Nestled in a barren Greek landscape is a contemporary, claustraphobic, purpose-built utopian complex. A family of five live there, and the three children (who seem to be in their late teens or even twenties) don’t know of the existence of life outside the walls. Inside the high fences, the three siblings listen to a tape. This tape is the first red flag into the unconventional lifestyle of the inmates. Amongst other words, the tape teaches them that the word ‘sea’ actually means ‘chair’. The low level, insidious disquiet of Dogtooth is aroused, and there is no one there to help them.
Composed in such a wholly photographic manner by director Yorgos Lanthimos and cinematographer Thimios Bakatatakis, the aesthetic nature of the film is reminiscent of the slightly clinical look of a David Cronenberg body horror. And yet scenes are often shot in abstracts. A conversation in which we can only see the sisters legs. This certainly keeps you from being allowed to immerse yourself in the exclusive world of these odd, psychologically damaged characters.
The infantilisation of the three older children is by far the most disturbing part of Dogtooth. Sensorily they are deprived, often being blindfolded and played with. Like soldiers they are a taught of a regime of strict obedience, at the risk of being violently reprimanded by their patriarch Father. They play with, and fight over toy planes. The brother jumps into his parents bed late at night. The two sisters are physically developed but completely deprived and naïve to any sexuality they may have, whilst the brother has his self-serving sexuality forced upon him much to the frustrated chagrin of his assigned ‘escort’, (and the catalyst for the films domestic imbalance) Cristina. These are characters who, like young children, don’t understand the concept of intimacy and so touch each other inappropriately and do so often. The sexualisation of the film is undoubtedly one of the most difficult things to process as an outsider.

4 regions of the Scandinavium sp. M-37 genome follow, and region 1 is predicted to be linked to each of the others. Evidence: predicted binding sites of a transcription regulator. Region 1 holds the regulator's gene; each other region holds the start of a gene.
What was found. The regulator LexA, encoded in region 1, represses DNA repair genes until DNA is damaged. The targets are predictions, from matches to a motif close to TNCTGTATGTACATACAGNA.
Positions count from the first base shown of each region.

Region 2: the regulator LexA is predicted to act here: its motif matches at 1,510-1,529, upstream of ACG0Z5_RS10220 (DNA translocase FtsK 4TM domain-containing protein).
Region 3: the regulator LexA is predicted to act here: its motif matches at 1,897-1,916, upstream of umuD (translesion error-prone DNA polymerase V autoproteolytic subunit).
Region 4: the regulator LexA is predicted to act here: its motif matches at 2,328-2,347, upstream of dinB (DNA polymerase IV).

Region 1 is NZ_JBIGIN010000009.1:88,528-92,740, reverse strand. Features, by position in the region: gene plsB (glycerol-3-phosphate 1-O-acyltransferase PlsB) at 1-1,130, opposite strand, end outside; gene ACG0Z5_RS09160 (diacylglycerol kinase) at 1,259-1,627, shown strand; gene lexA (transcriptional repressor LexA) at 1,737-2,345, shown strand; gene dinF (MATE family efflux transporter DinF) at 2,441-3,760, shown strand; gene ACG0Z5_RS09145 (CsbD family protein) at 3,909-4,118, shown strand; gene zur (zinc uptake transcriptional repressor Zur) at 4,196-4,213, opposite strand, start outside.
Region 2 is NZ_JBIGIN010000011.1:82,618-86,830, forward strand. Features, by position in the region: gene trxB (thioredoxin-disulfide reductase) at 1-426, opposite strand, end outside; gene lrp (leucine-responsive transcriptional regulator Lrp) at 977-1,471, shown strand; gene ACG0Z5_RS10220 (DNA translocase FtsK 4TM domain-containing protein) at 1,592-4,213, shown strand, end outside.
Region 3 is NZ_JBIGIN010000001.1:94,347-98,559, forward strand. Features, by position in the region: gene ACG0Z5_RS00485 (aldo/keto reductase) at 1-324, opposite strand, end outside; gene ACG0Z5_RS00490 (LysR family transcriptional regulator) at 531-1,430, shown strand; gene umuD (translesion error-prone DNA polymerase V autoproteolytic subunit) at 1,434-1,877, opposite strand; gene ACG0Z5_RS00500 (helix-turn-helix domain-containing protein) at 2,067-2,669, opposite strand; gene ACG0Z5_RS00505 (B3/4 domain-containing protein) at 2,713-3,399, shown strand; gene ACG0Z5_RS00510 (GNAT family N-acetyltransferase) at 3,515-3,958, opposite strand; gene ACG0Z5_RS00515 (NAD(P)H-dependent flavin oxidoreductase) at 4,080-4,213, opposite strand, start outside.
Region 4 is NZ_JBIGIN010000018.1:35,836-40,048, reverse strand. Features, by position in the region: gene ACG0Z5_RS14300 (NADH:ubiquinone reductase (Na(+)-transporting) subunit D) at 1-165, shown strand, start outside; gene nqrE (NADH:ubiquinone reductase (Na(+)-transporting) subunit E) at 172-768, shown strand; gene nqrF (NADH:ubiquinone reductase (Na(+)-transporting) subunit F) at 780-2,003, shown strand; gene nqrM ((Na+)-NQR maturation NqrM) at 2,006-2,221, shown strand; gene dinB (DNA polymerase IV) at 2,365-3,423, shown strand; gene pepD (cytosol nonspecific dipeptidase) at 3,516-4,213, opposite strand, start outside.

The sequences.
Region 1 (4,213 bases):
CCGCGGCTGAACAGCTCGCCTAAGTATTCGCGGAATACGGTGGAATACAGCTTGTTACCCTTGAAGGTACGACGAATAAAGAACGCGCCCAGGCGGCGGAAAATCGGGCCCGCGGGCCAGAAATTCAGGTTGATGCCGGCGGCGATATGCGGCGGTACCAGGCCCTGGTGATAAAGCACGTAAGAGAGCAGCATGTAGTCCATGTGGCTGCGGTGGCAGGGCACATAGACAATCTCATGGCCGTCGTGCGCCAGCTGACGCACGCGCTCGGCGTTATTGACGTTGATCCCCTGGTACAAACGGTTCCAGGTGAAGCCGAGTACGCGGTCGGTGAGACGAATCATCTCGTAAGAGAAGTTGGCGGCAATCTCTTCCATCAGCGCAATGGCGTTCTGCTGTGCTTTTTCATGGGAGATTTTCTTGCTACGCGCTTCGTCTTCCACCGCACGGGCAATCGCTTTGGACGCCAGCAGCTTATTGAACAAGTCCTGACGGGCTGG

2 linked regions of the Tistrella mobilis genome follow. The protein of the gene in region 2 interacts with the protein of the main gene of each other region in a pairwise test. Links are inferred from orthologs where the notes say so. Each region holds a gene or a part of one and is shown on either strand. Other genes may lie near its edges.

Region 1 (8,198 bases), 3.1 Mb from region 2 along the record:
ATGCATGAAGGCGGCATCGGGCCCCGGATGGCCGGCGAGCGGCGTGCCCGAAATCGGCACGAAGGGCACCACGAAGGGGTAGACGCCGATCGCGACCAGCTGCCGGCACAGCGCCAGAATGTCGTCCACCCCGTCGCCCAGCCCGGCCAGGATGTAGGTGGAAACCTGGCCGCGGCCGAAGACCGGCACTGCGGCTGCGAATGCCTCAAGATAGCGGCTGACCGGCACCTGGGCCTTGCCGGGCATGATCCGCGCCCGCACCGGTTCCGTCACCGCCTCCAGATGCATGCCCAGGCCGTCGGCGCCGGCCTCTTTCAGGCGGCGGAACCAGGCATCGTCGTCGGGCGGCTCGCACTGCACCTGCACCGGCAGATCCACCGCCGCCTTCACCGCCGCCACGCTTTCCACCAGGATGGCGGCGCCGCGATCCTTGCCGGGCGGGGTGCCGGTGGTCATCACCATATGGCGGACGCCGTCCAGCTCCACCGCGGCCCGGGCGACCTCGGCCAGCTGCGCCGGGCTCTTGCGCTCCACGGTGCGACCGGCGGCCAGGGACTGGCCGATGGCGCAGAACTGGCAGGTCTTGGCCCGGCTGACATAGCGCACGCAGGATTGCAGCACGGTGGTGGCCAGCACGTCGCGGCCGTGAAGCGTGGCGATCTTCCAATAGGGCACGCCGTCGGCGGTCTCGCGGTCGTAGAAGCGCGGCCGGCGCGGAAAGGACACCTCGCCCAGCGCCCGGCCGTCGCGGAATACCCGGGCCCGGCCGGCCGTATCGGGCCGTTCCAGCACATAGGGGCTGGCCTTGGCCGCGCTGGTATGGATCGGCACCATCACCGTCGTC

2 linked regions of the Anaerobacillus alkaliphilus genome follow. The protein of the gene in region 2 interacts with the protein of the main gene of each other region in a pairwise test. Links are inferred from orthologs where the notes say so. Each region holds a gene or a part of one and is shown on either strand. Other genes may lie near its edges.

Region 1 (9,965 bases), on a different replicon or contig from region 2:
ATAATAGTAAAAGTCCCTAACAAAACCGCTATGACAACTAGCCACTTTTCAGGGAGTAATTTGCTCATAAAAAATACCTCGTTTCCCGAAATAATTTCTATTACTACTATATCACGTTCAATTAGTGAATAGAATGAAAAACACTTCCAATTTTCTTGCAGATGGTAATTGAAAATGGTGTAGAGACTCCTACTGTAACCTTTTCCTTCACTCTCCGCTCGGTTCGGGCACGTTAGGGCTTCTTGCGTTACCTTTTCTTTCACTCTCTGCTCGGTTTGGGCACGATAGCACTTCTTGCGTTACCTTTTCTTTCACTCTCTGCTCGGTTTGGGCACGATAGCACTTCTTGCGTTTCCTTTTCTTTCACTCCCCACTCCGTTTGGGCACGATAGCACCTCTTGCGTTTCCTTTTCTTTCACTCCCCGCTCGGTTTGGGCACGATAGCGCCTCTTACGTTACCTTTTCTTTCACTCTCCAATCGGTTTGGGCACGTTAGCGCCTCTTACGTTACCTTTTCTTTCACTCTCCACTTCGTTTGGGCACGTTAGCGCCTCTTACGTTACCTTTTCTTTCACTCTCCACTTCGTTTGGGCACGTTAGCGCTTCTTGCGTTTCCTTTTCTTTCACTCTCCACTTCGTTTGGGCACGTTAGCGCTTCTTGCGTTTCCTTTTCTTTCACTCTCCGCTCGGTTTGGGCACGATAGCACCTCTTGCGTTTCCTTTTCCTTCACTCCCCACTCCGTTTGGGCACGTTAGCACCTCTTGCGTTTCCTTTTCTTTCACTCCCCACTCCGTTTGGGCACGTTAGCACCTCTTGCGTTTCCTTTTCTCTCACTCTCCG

Somehow inside the disturbing shell of Dogtooth a lot of darkly comic moments can be found. One memorable act observes the children being enlightened to the evils of the cat species, and so to ward away any potential feline attack they are taught to get on all fours and bark at the boundaries of the complex. Even mother joins in, as father acts as Sergeant Major and barks as they bark back. Played comedically, this scene may have just been ridiculous. But as it is, it’s played completely straight by this superb cast and as such, the ridiculous transcends into surreality, into something visually slapstick but conceptually troubling. Much of the quiet success of Dogtooth works this way, constantly subverting the psychological exploitation with tongue-in-cheek guffaws, and purposely stilted dialogue clearly showing the lack of social development inherent in the family.
Dogtooth is perhaps A Clockwork Orange for a modern, European age; with its dark agenda in playing God, searching to study the manipulation of the vulnerable humanity of our young. Despite being nominated for a prestigious Academy Award, Dogtooth may not be the muse of the casual film fan. Maybe I’m wrong, but it perhaps straddles the line between popular and acquired tastes, plainly choosing to be driven by long pauses and quiet, concluding on the most melancholy and unresolved of endings. It has a real, clear voice. And personally, I found it an inspiring and hypnotic start on a future journey of Greek cinema.